In the project ‘Please don’t take my picture! Or they’ll shoot me tomorrow.’, Yevgenia Belorusets focuses on the problem of media and fake news instrumentalising people during times of war. In 2014, the artist spent several months inside a zone of conflict in eastern Ukraine, portraying miners whose place of life and work is neither within the controlled territories of the separatists nor that of the Ukrainian government.
Enlarged to the size of a billboard, a fictitious newspaper reveals the mechanisms of cyber warfare. The work produced by the propaganda media is not just disinformation; it becomes part of info- and cyber-weapons. Through visual content from scenes of action, media makes society more transparent and vulnerable, as one of the newspaper headlines states ‘Today’s Photo-Story Is Tomorrow’s Artillery Target’. In addition, the work of the media becomes part of the production of terror through alienation, instrumentalisation, fatigue and dehumanisation.
In this artwork, Belorusets raises the substantial question: how can the voices of those from the border areas, whose stories are written by the defeated, be heard? On the other side of the installation is a monumental portrait of a woman—a former mine worker who is now engaged in human rights activism. This photograph emerges as if through a fog and provides an opportunity to restore empathy toward those communities and people in eastern Ukraine who are excluded, depersonalised and instrumentalised.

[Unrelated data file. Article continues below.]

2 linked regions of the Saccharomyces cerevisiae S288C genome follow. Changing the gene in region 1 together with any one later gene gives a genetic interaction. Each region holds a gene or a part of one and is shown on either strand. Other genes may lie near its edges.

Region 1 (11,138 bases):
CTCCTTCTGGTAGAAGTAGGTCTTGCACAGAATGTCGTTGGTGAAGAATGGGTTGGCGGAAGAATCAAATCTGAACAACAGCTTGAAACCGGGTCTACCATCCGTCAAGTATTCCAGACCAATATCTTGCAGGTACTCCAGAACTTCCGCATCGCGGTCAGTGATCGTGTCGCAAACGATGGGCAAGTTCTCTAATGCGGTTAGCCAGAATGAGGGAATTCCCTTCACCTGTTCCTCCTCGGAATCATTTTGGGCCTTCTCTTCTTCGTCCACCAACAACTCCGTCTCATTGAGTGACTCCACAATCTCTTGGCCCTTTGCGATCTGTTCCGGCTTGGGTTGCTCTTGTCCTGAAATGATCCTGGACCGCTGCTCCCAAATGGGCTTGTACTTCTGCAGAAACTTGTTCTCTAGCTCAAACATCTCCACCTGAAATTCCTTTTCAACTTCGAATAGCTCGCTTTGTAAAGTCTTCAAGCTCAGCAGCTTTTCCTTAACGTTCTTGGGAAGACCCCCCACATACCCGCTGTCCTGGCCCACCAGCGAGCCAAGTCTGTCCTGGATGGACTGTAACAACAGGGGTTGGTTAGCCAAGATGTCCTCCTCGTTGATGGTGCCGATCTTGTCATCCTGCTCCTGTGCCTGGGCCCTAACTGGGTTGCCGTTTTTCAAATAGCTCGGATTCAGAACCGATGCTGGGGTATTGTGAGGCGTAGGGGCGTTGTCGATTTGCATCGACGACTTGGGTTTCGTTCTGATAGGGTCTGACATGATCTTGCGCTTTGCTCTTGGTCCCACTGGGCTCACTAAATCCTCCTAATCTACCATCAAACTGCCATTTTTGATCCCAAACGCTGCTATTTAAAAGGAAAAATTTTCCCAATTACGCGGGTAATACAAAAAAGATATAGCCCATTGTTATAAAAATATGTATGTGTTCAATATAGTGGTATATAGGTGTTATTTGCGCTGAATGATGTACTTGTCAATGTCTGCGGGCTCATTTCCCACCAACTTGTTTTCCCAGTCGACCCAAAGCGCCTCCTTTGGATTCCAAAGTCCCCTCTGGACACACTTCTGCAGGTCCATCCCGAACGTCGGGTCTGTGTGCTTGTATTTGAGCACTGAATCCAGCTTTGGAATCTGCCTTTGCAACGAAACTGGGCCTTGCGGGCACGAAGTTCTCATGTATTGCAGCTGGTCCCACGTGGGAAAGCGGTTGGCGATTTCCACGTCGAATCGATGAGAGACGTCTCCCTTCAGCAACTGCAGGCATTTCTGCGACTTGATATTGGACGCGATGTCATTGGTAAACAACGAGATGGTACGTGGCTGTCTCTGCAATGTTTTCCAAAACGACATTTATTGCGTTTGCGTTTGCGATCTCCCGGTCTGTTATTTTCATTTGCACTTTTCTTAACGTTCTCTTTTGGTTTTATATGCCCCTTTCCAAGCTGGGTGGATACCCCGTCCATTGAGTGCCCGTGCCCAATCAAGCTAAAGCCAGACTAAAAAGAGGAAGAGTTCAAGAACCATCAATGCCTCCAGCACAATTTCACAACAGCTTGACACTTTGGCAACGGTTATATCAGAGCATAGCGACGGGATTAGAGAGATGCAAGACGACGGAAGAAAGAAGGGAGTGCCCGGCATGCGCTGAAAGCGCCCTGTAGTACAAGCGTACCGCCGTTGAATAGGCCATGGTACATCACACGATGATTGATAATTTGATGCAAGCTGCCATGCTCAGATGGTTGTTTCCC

Yevgenia Belorusets is a Ukrainian artist, writer and photographer. She is a co-founder of the literary-artistic-political journal Prostory, member of the interdisciplinary curatorial group Hudrada and author of the photo series Victories of the Defeated and the photo-illustrated books Lucky Breaks (recipient of the Haus der Kulturen der Welt International Literature Award in 2020) and A Series of Lectures on the Modern Life of Animals. Her work has been presented in the Ukrainian programme at the Venice Biennale twice—Victories of the Defeated in 2015 and A Wartime Diary in 2022. Her work meets at the intersection of visual art, literature, journalism and social activism, between document and artistic language. She lives and works in Kyiv and Berlin.